Priority analysis of and or query in MySQL

Time:2021-12-31

This may be an easily overlooked problem. We should be clear about:
In mysql, and takes precedence over or. That is, without the restriction of parentheses (), the and statement is always executed first and then the or statement.
For example:

Select * from table where condition 1 and condition 2 or condition 3
Equivalent to
Select * from table where (condition1 and condition2) or condition3

Select * from table where condition 1 and condition 2 or condition 3 and condition 4
Equivalent to
Select * from table where (condition1 and condition2) or (condition3 and condition4)

Let’s have an in-depth understanding of some examples:

Test table data:

SET NAMES utf8mb4;
SET FOREIGN_KEY_CHECKS = 0;

-- ----------------------------
-- Table structure for book
-- ----------------------------
DROP TABLE IF EXISTS `book`;
CREATE TABLE `book` (
 `id` int(10) UNSIGNED NOT NULL AUTO_INCREMENT,
 `name` varchar(25) CHARACTER SET utf8mb4 COLLATE utf8mb4_0900_ai_ci DEFAULT NULL,
 `author` varchar(25) CHARACTER SET utf8mb4 COLLATE utf8mb4_0900_ai_ci DEFAULT NULL,
 `price` decimal(10, 2) DEFAULT NULL,
 PRIMARY KEY (`id`) USING BTREE
) ENGINE = InnoDB CHARACTER SET = utf8mb4 COLLATE = utf8mb4_0900_ai_ci ROW_FORMAT = Dynamic;

-- ----------------------------
-- Records of book
-- ----------------------------
INSERT INTO `book` VALUES (1, 'PHP', 'mate', 21.00);
INSERT INTO `book` VALUES (2, 'JAVA', 'kaven', 23.00);
Insert into ` book ` values (3, 'Java advanced', 'loose', 45.00);
INSERT INTO `book` VALUES (4, 'GO', 'jim', 46.00);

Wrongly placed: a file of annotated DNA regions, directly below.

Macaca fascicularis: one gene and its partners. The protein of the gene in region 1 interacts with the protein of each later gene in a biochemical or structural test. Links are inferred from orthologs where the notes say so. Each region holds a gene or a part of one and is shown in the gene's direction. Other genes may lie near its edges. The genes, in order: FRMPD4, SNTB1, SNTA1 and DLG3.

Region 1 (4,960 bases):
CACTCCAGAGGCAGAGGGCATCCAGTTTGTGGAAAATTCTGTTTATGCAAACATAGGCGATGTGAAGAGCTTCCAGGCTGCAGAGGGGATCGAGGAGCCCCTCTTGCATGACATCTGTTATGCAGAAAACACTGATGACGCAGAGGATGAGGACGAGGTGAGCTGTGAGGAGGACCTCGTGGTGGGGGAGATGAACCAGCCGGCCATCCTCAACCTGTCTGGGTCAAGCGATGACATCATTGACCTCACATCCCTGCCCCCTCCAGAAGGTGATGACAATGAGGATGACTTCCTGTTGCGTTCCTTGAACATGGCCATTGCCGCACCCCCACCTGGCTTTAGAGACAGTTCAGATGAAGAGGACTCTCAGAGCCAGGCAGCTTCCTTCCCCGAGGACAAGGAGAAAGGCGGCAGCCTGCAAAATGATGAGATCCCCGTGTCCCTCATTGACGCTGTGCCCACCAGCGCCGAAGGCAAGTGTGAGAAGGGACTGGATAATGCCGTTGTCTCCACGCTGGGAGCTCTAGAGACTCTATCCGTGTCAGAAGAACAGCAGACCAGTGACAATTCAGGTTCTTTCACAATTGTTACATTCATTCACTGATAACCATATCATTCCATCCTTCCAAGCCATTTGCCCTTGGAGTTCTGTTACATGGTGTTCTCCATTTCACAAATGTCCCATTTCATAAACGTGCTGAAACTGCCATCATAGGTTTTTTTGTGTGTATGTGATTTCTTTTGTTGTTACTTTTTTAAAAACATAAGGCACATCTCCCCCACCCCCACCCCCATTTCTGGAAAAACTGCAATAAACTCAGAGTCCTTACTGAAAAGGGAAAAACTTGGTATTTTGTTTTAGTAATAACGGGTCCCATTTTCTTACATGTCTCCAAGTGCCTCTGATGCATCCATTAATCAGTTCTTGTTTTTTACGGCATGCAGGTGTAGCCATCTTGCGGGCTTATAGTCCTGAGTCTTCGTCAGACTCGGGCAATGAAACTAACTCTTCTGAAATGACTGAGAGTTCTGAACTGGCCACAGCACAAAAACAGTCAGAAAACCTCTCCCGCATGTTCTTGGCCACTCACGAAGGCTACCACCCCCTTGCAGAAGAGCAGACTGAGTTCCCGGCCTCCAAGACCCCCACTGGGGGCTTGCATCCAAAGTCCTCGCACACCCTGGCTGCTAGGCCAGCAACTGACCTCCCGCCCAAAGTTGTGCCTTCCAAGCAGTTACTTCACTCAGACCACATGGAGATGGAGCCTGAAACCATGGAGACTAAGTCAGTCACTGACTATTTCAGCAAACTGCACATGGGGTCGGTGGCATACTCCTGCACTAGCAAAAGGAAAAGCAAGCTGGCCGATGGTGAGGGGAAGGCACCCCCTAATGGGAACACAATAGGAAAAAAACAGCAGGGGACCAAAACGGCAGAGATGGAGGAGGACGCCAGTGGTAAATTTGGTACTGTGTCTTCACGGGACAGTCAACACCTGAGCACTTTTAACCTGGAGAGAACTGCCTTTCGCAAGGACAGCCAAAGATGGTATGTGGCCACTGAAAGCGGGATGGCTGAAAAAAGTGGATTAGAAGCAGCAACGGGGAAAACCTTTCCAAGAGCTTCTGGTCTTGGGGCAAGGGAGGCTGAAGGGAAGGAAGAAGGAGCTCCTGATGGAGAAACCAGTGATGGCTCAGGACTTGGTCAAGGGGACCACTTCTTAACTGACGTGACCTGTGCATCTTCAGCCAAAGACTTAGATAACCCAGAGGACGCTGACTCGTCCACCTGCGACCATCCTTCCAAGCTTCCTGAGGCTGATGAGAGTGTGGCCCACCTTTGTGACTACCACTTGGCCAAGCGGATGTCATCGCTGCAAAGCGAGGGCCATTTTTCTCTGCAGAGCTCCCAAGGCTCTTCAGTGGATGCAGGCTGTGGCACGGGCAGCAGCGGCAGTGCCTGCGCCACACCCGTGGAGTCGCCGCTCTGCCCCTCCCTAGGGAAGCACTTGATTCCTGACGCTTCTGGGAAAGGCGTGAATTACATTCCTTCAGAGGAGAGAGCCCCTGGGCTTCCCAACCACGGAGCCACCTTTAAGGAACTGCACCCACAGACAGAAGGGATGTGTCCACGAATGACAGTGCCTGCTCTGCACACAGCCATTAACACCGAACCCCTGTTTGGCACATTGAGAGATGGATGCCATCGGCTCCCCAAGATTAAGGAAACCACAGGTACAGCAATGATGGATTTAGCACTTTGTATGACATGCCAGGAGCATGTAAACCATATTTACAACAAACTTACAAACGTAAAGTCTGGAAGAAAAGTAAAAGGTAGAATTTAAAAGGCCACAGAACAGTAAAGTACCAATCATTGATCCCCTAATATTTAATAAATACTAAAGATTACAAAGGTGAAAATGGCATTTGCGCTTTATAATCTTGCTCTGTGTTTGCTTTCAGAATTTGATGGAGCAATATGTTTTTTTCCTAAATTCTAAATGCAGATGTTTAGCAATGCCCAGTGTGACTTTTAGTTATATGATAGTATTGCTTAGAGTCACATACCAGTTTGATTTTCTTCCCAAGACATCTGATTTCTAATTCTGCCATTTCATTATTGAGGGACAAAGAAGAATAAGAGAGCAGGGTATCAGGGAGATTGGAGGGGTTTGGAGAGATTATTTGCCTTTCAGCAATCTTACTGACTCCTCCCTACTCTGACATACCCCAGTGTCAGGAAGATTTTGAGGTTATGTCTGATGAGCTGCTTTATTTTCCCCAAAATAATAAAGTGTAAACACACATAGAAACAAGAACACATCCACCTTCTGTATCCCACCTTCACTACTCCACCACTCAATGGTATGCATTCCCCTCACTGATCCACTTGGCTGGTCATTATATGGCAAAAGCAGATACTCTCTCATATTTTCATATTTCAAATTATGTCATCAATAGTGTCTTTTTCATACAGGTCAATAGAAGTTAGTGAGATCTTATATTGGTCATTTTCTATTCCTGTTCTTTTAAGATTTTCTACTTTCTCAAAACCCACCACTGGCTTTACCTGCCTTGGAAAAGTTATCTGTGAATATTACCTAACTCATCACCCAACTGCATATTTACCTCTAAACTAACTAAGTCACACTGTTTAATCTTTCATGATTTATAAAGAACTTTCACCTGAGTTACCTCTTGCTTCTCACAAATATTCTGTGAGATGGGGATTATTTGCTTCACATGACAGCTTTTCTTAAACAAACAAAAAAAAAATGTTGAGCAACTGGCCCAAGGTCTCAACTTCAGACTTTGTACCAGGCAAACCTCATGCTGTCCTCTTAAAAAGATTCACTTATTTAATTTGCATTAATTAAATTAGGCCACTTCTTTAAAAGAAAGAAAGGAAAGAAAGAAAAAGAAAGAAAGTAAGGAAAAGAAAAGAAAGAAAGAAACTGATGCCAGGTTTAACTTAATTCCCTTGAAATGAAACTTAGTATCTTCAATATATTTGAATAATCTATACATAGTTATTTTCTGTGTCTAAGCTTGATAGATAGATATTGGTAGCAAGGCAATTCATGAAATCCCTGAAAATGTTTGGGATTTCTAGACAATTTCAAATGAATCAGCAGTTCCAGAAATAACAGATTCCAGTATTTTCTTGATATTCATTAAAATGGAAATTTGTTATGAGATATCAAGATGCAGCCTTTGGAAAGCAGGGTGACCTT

Insert into ` book ` values (5, 'go design', 'JSON', 76.00);
Insert into ` book ` values (6, 'PHP advanced programming', 'bate', 67.00);
INSERT INTO `book` VALUES (7, 'Python', 'jim', 66.00);
Insert into ` book ` values (8, 'Python design', 'Mali', 54.00);
Insert into ` book ` values (9, 'go programming', 'Kaven', 86.00);
INSERT INTO `book` VALUES (11, 'Python3', 'jim', 55.00);

SET FOREIGN_KEY_CHECKS = 1;

Query method 1:


SELECT * FROM book WHERE author='jim' OR author='json' AND name='PHP';

The above query is equivalent to:


SELECT * FROM book WHERE author='jim' OR (author='json' AND name='PHP');

Then the above query results are well understood.

Query method 2:


SELECT * FROM book WHERE name='PHP' AND author='jim' OR author='json';

The above query is equivalent to:


SELECT * FROM book WHERE (name='PHP' AND author='jim') OR author='json';

Query method 3:


SELECT * FROM book WHERE name='GO' AND (author='jim' OR author='json');

This is easy to understand. Understand the priority of and or. These queries are not “confused”.

This is the end of this article on priority analysis of and or queries in MySQL. For more information about MySQL and or queries, please search the previous articles of developeppaer or continue to browse the relevant articles below. I hope you will support developeppaer in the future!